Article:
Thank goodness it was nothing like those gloomy posters. After a short film about Nureyev, the opening ballet was Petrushka, with Fokine’s original choreography and Benois’s designs for the Ballets Russes. The score by Stravinsky is one of his most enjoyable, based on Russian folk tunes like Rite of Spring and the Firebird. The ballet is full of colour and was well danced at the matinee, although Anton Lukovkin did have the unenviable job of following film of Nureyev himself but acquitted himself well. The second ballet, Song of a Wayfarer, is a duet between the wayfarer and his destiny, a calm reflection between the two more exuberant pieces. The Mahler songs were excellently sung in German by Nicholas Lester but there were no surtitles and no libretto in the programme, just a simple description of the ballet.
The triumphant climax of the triple bill was Raymonda Act III, a glorious wedding celebration in gold and white. Going to the matinee, I did not expect the top casting but I cannot believe anyone could have surpassed the performances of Elena Glurdjidze and Dimitri Gruzdyev as the couple getting married. James Streeter and Stina Quagebeur led the company in swirling, exuberant style for the Hungarian dance. This was followed by a series of set pieces, culminating in an astonishing solo by Elena Glurdjidze which drew every ounce of sensuality from Glazunov’s music and well deserved the huge applause it received.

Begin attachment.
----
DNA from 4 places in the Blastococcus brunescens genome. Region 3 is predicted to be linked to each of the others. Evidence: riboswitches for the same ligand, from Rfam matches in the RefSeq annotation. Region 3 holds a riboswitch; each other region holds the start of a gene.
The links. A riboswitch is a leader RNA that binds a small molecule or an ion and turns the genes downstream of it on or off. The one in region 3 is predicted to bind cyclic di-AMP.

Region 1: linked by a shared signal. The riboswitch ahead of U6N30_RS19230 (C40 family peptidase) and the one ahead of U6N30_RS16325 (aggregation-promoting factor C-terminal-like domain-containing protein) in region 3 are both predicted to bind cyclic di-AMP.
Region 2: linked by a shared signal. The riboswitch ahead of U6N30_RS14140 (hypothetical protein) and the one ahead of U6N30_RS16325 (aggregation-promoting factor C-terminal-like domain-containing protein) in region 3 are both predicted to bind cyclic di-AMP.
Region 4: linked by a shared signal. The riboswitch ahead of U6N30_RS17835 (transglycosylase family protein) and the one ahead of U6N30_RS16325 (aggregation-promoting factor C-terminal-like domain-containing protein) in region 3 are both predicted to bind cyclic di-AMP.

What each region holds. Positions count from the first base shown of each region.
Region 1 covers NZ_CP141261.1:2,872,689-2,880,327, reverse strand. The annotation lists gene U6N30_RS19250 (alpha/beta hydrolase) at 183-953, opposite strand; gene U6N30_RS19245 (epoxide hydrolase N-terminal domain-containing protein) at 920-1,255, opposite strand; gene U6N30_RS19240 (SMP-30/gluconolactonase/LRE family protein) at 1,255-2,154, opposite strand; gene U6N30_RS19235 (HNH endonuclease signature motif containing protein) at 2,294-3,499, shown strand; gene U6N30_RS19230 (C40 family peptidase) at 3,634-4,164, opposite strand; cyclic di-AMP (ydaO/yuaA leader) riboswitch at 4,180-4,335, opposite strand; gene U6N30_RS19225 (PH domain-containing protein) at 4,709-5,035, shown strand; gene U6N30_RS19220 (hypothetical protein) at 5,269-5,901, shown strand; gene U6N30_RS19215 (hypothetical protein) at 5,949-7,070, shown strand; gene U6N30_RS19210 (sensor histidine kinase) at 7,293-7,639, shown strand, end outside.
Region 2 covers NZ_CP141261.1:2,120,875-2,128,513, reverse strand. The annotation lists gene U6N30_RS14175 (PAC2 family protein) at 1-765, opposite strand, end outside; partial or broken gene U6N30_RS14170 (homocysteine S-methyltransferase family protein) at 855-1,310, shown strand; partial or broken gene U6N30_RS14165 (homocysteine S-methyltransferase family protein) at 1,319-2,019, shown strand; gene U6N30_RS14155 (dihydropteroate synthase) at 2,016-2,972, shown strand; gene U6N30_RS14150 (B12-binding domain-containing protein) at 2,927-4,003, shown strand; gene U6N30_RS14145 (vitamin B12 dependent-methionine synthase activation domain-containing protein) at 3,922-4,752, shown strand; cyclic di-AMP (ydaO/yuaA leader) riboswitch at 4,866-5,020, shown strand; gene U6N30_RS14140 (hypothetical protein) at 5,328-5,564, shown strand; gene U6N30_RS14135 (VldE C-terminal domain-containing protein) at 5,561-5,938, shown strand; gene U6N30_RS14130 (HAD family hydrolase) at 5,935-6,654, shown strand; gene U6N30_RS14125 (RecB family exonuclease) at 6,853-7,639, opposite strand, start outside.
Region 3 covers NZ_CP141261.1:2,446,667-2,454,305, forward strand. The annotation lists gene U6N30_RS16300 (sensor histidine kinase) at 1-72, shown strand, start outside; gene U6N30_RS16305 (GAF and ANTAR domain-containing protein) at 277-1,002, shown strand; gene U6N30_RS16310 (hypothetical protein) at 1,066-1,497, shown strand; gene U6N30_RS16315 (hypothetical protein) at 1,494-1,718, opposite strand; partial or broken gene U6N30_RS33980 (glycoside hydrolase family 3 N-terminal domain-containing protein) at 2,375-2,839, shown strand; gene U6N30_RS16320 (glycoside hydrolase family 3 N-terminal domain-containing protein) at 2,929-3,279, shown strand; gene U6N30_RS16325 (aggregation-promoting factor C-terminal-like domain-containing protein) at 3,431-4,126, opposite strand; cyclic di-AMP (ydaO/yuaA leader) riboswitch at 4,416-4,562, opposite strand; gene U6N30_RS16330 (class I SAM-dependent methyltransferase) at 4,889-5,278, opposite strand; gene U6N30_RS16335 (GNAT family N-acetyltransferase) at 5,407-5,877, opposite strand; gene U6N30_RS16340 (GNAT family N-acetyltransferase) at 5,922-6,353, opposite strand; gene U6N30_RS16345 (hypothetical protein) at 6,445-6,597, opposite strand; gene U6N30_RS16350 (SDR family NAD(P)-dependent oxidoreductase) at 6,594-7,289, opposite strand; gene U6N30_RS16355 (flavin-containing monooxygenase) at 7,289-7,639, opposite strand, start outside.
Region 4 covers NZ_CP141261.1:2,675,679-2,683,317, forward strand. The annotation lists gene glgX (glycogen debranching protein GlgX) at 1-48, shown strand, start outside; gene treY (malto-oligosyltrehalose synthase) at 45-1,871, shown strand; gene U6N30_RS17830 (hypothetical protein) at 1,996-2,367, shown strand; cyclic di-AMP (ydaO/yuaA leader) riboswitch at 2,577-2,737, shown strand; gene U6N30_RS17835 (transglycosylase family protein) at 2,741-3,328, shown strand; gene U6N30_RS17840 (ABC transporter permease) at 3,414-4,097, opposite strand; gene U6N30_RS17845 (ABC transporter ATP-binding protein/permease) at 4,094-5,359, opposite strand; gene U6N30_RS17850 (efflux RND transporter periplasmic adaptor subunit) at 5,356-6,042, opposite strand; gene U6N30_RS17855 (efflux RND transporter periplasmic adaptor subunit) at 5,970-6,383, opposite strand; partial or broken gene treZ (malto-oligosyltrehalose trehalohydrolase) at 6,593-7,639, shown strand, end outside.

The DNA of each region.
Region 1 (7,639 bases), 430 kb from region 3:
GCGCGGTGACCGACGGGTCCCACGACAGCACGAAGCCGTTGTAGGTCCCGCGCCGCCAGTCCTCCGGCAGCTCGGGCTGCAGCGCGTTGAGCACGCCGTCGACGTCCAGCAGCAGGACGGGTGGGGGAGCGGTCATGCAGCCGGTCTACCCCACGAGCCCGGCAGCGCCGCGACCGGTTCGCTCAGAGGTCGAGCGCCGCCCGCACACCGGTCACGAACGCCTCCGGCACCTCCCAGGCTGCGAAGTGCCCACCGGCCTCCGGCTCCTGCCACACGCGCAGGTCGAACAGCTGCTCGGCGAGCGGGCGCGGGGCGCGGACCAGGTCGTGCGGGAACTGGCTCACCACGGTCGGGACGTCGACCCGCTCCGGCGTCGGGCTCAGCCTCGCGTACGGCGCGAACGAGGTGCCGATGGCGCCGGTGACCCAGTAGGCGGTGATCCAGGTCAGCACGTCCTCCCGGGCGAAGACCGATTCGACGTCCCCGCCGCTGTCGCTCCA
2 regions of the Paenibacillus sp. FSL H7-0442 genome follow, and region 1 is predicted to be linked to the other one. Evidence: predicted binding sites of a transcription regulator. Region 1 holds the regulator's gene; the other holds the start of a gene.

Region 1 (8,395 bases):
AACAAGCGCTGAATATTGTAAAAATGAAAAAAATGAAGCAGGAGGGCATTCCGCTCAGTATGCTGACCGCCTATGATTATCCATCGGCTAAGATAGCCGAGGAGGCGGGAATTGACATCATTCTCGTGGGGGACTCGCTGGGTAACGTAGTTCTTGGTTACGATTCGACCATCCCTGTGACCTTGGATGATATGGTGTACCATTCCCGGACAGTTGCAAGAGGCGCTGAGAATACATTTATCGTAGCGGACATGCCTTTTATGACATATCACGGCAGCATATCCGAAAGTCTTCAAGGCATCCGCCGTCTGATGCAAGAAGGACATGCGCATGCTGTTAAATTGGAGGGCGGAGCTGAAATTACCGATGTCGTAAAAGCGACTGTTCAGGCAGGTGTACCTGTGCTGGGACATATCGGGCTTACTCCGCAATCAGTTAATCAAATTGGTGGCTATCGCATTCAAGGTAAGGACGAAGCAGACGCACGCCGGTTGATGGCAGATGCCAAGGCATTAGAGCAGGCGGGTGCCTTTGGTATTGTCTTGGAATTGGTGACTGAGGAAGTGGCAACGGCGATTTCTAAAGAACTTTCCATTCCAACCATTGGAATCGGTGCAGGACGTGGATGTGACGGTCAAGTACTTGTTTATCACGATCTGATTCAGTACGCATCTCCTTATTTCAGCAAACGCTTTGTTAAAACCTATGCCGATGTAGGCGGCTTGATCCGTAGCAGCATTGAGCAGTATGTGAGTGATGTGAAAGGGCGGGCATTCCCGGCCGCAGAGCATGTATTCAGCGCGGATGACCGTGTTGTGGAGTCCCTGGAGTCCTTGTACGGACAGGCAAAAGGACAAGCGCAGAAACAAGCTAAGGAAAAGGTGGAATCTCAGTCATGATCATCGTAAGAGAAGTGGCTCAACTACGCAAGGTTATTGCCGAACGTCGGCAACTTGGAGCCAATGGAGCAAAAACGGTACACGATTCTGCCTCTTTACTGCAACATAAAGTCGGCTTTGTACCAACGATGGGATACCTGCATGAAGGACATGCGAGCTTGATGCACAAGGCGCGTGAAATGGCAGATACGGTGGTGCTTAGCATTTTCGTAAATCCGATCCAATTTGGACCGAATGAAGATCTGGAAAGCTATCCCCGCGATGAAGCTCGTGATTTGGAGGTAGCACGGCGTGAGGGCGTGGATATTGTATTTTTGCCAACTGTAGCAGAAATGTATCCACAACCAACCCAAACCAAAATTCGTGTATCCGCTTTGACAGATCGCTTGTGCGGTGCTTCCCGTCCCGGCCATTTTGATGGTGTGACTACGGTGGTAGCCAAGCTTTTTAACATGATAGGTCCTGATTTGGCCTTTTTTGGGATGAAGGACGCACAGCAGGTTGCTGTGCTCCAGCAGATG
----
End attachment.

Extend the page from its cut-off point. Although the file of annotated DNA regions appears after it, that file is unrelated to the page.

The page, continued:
I’m not sure it makes sense to have a tribute to someone who is dead – a Celebration of Rudolf Nureyev might have made more sense and would certainly have fitted the ballets better. A more celebratory, less gloomy poster campaign might also have helped ensure a full house, thought it was not bad for a matinee. If I did not have other commitments, I’d certainly go again.